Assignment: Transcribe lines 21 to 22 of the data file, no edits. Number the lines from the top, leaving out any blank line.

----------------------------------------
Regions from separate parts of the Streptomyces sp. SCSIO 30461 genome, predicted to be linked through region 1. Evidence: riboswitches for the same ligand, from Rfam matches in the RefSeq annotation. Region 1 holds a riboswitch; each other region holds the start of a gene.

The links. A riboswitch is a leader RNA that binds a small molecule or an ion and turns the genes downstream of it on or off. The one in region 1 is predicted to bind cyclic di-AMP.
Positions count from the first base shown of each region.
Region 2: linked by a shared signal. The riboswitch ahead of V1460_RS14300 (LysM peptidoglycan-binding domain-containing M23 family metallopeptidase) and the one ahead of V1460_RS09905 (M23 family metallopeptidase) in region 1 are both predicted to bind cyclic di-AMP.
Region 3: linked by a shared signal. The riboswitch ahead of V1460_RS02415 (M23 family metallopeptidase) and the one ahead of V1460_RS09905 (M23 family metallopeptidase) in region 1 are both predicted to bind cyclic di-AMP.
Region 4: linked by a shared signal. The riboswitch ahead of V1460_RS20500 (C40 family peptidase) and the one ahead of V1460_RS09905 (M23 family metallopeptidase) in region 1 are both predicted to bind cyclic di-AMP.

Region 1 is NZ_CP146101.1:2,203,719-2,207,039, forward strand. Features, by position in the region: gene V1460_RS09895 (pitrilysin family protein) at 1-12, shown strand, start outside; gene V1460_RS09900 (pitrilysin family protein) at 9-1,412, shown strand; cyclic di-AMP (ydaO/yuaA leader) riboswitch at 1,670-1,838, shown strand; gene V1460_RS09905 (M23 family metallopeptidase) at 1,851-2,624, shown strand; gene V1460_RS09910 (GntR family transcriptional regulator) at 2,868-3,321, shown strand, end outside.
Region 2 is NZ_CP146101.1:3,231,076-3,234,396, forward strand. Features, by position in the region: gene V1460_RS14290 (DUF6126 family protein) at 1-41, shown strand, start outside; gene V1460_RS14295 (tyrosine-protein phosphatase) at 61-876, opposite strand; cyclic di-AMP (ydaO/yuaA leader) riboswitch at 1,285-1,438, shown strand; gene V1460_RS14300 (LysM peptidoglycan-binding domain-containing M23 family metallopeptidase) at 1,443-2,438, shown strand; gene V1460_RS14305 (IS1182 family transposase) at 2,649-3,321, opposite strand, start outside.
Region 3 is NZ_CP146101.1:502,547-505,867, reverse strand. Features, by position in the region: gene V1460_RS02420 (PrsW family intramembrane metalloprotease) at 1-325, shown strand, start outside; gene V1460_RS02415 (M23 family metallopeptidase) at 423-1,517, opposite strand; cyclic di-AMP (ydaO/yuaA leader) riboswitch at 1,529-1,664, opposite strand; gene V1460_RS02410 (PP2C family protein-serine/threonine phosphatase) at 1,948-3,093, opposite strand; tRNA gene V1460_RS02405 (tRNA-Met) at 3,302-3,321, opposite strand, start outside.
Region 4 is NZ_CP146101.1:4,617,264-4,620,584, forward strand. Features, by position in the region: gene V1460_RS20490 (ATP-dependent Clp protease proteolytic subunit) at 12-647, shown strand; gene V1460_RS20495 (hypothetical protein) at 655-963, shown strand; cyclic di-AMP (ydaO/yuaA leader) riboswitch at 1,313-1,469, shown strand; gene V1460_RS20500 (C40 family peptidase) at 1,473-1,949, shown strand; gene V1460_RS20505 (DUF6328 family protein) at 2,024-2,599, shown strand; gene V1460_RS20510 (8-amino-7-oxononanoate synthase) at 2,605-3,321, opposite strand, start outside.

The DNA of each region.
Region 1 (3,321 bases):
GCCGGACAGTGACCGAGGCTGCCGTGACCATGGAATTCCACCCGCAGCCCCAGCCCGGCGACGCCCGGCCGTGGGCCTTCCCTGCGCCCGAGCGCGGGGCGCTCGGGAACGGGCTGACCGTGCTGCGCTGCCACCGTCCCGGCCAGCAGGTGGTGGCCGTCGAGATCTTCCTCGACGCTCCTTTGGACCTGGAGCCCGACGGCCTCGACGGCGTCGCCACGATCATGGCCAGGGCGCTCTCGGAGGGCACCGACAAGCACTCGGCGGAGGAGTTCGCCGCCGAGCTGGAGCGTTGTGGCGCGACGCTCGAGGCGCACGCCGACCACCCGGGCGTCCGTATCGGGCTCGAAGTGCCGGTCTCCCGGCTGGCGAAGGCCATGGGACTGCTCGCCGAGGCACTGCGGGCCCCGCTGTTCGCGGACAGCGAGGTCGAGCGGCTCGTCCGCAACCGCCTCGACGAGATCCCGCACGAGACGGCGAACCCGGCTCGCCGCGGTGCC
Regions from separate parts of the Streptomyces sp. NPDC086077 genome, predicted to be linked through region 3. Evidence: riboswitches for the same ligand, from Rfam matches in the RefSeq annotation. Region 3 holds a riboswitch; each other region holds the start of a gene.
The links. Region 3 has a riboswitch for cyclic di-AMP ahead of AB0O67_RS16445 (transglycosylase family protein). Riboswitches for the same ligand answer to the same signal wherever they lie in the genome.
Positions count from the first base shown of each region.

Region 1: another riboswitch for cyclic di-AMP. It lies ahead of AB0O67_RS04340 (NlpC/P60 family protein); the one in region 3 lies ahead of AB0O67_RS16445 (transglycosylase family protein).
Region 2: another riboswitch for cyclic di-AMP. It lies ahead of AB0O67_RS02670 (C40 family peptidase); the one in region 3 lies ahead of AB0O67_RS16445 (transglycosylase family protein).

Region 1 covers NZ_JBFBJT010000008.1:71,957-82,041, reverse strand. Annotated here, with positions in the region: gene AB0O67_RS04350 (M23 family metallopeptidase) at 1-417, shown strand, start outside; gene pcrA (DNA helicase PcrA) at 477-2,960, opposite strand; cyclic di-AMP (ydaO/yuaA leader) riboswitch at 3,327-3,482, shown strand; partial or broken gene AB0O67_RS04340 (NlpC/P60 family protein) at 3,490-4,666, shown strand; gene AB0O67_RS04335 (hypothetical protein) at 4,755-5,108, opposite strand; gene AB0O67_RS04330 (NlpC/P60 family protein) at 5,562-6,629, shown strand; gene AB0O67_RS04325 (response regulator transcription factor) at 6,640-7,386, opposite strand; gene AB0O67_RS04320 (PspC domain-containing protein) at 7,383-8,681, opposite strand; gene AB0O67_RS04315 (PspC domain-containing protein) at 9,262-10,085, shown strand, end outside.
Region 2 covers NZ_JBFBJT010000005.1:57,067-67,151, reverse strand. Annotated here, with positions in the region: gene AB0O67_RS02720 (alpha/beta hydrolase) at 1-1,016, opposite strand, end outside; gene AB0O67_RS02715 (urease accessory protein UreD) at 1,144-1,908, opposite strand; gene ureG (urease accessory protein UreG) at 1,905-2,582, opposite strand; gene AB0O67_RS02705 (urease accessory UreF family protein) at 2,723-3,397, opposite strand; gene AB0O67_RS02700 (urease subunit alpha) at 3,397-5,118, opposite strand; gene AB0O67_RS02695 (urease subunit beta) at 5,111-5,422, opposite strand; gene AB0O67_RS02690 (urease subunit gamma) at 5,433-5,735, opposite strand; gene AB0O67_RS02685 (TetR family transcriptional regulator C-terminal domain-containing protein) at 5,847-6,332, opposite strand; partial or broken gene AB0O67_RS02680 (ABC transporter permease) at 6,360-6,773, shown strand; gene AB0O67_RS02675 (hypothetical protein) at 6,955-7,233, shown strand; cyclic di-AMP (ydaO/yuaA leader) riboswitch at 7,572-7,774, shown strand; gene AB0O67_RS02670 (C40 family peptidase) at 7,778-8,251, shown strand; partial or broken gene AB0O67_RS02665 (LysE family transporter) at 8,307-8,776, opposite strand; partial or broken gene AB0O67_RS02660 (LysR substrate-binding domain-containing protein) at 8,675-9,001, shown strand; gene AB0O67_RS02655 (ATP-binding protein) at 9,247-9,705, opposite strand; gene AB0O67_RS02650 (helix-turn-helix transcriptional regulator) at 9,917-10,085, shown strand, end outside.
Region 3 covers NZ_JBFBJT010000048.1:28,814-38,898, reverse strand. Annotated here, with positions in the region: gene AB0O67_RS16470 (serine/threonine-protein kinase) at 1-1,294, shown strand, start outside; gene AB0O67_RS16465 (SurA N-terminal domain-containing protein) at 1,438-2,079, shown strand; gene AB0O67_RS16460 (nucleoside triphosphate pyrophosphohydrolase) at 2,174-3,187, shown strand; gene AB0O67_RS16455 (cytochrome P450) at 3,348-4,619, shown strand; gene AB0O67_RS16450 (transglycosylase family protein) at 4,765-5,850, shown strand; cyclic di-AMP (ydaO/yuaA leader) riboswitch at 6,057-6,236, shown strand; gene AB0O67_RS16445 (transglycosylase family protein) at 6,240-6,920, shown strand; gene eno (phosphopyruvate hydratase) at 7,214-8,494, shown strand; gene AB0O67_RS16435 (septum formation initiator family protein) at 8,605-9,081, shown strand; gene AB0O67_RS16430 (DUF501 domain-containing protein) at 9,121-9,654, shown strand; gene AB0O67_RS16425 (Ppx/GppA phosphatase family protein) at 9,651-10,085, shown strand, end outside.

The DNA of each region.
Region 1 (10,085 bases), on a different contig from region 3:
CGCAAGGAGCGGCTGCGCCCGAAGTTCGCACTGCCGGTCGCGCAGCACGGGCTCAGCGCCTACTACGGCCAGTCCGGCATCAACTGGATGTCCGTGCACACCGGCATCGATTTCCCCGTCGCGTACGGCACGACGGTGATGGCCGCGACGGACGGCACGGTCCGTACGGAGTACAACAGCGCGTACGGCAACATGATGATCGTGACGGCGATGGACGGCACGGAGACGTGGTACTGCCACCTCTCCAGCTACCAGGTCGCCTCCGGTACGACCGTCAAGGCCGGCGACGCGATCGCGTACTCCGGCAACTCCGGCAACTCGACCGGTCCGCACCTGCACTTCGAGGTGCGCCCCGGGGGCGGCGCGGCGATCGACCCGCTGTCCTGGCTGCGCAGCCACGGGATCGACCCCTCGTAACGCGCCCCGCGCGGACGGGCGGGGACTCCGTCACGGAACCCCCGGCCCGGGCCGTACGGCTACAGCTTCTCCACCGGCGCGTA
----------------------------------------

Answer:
Region 3 covers NZ_JBFBJT010000048.1:28,814-38,898, reverse strand. Annotated here, with positions in the region: gene AB0O67_RS16470 (serine/threonine-protein kinase) at 1-1,294, shown strand, start outside; gene AB0O67_RS16465 (SurA N-terminal domain-containing protein) at 1,438-2,079, shown strand; gene AB0O67_RS16460 (nucleoside triphosphate pyrophosphohydrolase) at 2,174-3,187, shown strand; gene AB0O67_RS16455 (cytochrome P450) at 3,348-4,619, shown strand; gene AB0O67_RS16450 (transglycosylase family protein) at 4,765-5,850, shown strand; cyclic di-AMP (ydaO/yuaA leader) riboswitch at 6,057-6,236, shown strand; gene AB0O67_RS16445 (transglycosylase family protein) at 6,240-6,920, shown strand; gene eno (phosphopyruvate hydratase) at 7,214-8,494, shown strand; gene AB0O67_RS16435 (septum formation initiator family protein) at 8,605-9,081, shown strand; gene AB0O67_RS16430 (DUF501 domain-containing protein) at 9,121-9,654, shown strand; gene AB0O67_RS16425 (Ppx/GppA phosphatase family protein) at 9,651-10,085, shown strand, end outside.

The DNA of each region.